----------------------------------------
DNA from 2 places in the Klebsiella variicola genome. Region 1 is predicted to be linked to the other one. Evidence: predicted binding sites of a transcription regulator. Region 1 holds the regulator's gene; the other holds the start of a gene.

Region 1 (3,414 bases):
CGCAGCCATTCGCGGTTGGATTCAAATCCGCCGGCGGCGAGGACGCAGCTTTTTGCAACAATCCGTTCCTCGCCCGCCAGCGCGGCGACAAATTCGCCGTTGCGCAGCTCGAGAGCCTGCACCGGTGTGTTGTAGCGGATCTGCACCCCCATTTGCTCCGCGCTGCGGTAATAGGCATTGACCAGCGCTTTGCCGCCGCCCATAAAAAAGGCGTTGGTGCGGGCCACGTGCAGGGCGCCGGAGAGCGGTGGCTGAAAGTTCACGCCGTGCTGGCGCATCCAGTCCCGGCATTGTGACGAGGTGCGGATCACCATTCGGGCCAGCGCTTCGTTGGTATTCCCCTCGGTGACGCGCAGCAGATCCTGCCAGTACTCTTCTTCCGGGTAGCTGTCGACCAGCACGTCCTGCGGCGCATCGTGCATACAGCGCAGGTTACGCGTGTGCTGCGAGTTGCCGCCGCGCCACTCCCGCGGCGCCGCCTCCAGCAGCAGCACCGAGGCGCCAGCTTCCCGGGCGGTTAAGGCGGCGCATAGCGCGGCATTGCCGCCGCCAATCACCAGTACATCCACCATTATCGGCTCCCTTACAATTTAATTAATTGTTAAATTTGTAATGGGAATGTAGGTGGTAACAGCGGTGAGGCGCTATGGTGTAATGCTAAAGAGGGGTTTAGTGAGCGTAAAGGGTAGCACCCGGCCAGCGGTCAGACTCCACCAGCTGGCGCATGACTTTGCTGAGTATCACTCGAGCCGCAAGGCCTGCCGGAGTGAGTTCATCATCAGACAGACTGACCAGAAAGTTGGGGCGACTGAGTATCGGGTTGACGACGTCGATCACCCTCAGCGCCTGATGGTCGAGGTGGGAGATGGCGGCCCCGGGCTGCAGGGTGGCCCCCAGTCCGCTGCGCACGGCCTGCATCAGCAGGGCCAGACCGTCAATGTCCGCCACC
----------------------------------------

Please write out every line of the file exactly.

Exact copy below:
DNA from 2 places in the Klebsiella variicola genome. Region 1 is predicted to be linked to the other one. Evidence: predicted binding sites of a transcription regulator. Region 1 holds the regulator's gene; the other holds the start of a gene.

Region 1 (3,414 bases):
CGCAGCCATTCGCGGTTGGATTCAAATCCGCCGGCGGCGAGGACGCAGCTTTTTGCAACAATCCGTTCCTCGCCCGCCAGCGCGGCGACAAATTCGCCGTTGCGCAGCTCGAGAGCCTGCACCGGTGTGTTGTAGCGGATCTGCACCCCCATTTGCTCCGCGCTGCGGTAATAGGCATTGACCAGCGCTTTGCCGCCGCCCATAAAAAAGGCGTTGGTGCGGGCCACGTGCAGGGCGCCGGAGAGCGGTGGCTGAAAGTTCACGCCGTGCTGGCGCATCCAGTCCCGGCATTGTGACGAGGTGCGGATCACCATTCGGGCCAGCGCTTCGTTGGTATTCCCCTCGGTGACGCGCAGCAGATCCTGCCAGTACTCTTCTTCCGGGTAGCTGTCGACCAGCACGTCCTGCGGCGCATCGTGCATACAGCGCAGGTTACGCGTGTGCTGCGAGTTGCCGCCGCGCCACTCCCGCGGCGCCGCCTCCAGCAGCAGCACCGAGGCGCCAGCTTCCCGGGCGGTTAAGGCGGCGCATAGCGCGGCATTGCCGCCGCCAATCACCAGTACATCCACCATTATCGGCTCCCTTACAATTTAATTAATTGTTAAATTTGTAATGGGAATGTAGGTGGTAACAGCGGTGAGGCGCTATGGTGTAATGCTAAAGAGGGGTTTAGTGAGCGTAAAGGGTAGCACCCGGCCAGCGGTCAGACTCCACCAGCTGGCGCATGACTTTGCTGAGTATCACTCGAGCCGCAAGGCCTGCCGGAGTGAGTTCATCATCAGACAGACTGACCAGAAAGTTGGGGCGACTGAGTATCGGGTTGACGACGTCGATCACCCTCAGCGCCTGATGGTCGAGGTGGGAGATGGCGGCCCCGGGCTGCAGGGTGGCCCCCAGTCCGCTGCGCACGGCCTGCATCAGCAGGGCCAGACCGTCAATGTCCGCCACC